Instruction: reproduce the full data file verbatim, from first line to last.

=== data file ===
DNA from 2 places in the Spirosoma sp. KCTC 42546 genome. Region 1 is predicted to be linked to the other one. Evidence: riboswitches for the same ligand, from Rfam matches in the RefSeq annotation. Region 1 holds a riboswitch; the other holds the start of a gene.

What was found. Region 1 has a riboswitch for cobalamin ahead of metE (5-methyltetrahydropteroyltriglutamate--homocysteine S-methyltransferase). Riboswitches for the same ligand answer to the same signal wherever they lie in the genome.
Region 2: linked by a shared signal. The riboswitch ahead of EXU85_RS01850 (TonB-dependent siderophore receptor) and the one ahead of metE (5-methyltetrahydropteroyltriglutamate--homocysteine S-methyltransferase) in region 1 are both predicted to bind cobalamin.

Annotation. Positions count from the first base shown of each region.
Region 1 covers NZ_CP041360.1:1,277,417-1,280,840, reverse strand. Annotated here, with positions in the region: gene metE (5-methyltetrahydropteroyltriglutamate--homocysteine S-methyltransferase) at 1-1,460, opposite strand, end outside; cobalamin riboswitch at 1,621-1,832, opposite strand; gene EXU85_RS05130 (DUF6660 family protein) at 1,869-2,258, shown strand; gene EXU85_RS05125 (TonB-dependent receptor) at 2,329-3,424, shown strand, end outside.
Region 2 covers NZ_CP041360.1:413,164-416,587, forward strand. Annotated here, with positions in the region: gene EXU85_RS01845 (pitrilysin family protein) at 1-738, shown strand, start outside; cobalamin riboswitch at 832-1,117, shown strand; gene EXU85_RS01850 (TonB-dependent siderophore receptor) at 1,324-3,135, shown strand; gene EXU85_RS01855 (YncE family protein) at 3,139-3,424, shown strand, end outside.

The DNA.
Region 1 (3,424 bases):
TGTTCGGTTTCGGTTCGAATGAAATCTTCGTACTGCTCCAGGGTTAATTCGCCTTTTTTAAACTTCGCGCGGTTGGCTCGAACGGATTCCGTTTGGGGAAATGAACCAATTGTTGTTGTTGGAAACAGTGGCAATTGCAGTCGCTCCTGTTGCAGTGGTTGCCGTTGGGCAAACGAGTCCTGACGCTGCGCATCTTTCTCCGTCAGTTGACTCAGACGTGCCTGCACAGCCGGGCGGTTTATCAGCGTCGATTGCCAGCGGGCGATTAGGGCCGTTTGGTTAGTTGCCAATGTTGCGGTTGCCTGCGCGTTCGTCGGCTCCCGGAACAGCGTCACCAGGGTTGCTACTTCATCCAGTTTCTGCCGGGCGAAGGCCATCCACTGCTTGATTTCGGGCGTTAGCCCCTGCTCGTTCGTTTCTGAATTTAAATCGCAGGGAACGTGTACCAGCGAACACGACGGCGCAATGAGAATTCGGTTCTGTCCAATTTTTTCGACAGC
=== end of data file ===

DNA from 2 places in the Spirosoma sp. KCTC 42546 genome. Region 1 is predicted to be linked to the other one. Evidence: riboswitches for the same ligand, from Rfam matches in the RefSeq annotation. Region 1 holds a riboswitch; the other holds the start of a gene.

What was found. Region 1 has a riboswitch for cobalamin ahead of metE (5-methyltetrahydropteroyltriglutamate--homocysteine S-methyltransferase). Riboswitches for the same ligand answer to the same signal wherever they lie in the genome.
Region 2: linked by a shared signal. The riboswitch ahead of EXU85_RS01850 (TonB-dependent siderophore receptor) and the one ahead of metE (5-methyltetrahydropteroyltriglutamate--homocysteine S-methyltransferase) in region 1 are both predicted to bind cobalamin.

Annotation. Positions count from the first base shown of each region.
Region 1 covers NZ_CP041360.1:1,277,417-1,280,840, reverse strand. Annotated here, with positions in the region: gene metE (5-methyltetrahydropteroyltriglutamate--homocysteine S-methyltransferase) at 1-1,460, opposite strand, end outside; cobalamin riboswitch at 1,621-1,832, opposite strand; gene EXU85_RS05130 (DUF6660 family protein) at 1,869-2,258, shown strand; gene EXU85_RS05125 (TonB-dependent receptor) at 2,329-3,424, shown strand, end outside.
Region 2 covers NZ_CP041360.1:413,164-416,587, forward strand. Annotated here, with positions in the region: gene EXU85_RS01845 (pitrilysin family protein) at 1-738, shown strand, start outside; cobalamin riboswitch at 832-1,117, shown strand; gene EXU85_RS01850 (TonB-dependent siderophore receptor) at 1,324-3,135, shown strand; gene EXU85_RS01855 (YncE family protein) at 3,139-3,424, shown strand, end outside.

The DNA.
Region 1 (3,424 bases):
TGTTCGGTTTCGGTTCGAATGAAATCTTCGTACTGCTCCAGGGTTAATTCGCCTTTTTTAAACTTCGCGCGGTTGGCTCGAACGGATTCCGTTTGGGGAAATGAACCAATTGTTGTTGTTGGAAACAGTGGCAATTGCAGTCGCTCCTGTTGCAGTGGTTGCCGTTGGGCAAACGAGTCCTGACGCTGCGCATCTTTCTCCGTCAGTTGACTCAGACGTGCCTGCACAGCCGGGCGGTTTATCAGCGTCGATTGCCAGCGGGCGATTAGGGCCGTTTGGTTAGTTGCCAATGTTGCGGTTGCCTGCGCGTTCGTCGGCTCCCGGAACAGCGTCACCAGGGTTGCTACTTCATCCAGTTTCTGCCGGGCGAAGGCCATCCACTGCTTGATTTCGGGCGTTAGCCCCTGCTCGTTCGTTTCTGAATTTAAATCGCAGGGAACGTGTACCAGCGAACACGACGGCGCAATGAGAATTCGGTTCTGTCCAATTTTTTCGACAGC